And maybe I realized that it’s not my strength. Maybe I can learn a little bit something about it. But is it making me money? Is it worth that time? If not, let it go.
If your blog is more of a career or connects to your vocation– some questions to think about here. Why did I create this in the first place? Why is it there? How does my vocation manifest in my work? And how can I make it manifest there more?
If you’re deciding what to write, maybe write something that really does feed your soul, instead of just feeding the Google search engine or the keywords that you think need to be met. You can still find the keywords for the thing that meets your soul needs. But you can connect those two things together.
Do the Marie Kondo thing. What sparks joy for you? If it sparks joy, you keep it. If it doesn’t, you thank it, and throw it away forever.
Sparking joy– whatever. You can replace joy with another word, or define joy however you want. But just think about it like, it’s essentially what works for you. If it doesn’t work for you, stop doing it, by all means.
Just one more thing on the questions– so in the workbook, I have an entire page on page 31 of questions and reflections to think about. I suggest doing this by writing it out by longhand, just because that changes the way your brain processes information. It slows you down, but it just gives you a chance to reflect on some big-picture ideas. If that is useful to you, use them. Maybe come to one or two of those questions once in a while when you need a little bit of reflection.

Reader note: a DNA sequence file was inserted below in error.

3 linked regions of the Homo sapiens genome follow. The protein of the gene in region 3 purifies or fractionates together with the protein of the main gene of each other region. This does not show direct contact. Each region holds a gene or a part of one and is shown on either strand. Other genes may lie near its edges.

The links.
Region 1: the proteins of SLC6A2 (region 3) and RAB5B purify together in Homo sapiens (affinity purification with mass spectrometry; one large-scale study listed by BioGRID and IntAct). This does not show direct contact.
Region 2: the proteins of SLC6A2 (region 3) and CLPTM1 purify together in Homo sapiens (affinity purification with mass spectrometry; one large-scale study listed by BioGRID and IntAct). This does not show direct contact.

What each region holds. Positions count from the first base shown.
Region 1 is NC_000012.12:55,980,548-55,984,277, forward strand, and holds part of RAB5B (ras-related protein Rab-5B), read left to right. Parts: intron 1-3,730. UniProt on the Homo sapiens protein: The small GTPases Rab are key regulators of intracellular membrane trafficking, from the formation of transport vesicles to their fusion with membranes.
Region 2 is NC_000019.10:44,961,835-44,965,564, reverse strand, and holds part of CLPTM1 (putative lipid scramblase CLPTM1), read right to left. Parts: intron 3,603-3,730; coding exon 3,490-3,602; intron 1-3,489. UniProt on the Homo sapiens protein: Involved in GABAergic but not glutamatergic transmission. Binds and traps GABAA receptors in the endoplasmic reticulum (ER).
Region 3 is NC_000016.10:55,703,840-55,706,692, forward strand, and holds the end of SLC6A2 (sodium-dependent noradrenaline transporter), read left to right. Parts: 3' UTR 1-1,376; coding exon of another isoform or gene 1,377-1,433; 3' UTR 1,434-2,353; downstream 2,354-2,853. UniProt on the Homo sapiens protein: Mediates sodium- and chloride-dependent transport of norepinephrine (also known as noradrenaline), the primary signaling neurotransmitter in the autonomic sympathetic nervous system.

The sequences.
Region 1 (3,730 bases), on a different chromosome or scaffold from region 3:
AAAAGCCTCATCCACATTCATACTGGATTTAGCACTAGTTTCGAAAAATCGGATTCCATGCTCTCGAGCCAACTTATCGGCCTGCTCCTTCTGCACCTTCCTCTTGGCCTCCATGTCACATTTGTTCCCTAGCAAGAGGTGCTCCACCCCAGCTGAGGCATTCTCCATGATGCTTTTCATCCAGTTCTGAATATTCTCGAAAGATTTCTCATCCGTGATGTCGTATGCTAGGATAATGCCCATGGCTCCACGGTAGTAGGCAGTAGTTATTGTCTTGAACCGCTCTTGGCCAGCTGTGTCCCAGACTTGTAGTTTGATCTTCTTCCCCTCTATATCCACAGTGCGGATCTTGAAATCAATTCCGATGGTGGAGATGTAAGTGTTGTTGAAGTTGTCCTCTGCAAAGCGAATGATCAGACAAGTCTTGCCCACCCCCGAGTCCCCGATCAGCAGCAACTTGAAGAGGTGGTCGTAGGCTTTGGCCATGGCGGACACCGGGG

So the next tool here I’m going to talk about is this friend, the Eisenhower Matrix, or the Eisenhower Box. How many of you encountered this before? Oh, a couple of you. Great.
It was developed– I don’t think Eisenhower himself drew this box. But there’s a quote where he talked about doing things that were important and urgent. And then someone created this template out of that.
The idea is to think about, in your life, what are the important things, and what are the not important things? And then, what is urgent, and what’s not truly urgent? There’s a copy of this also in your workbook that you can use to actually write in. I actually don’t sit down and actually write things out in this, although some people do, and it can be really useful. But I just like to keep it in the back of my head to think about, what exactly is useful here, and what am I doing?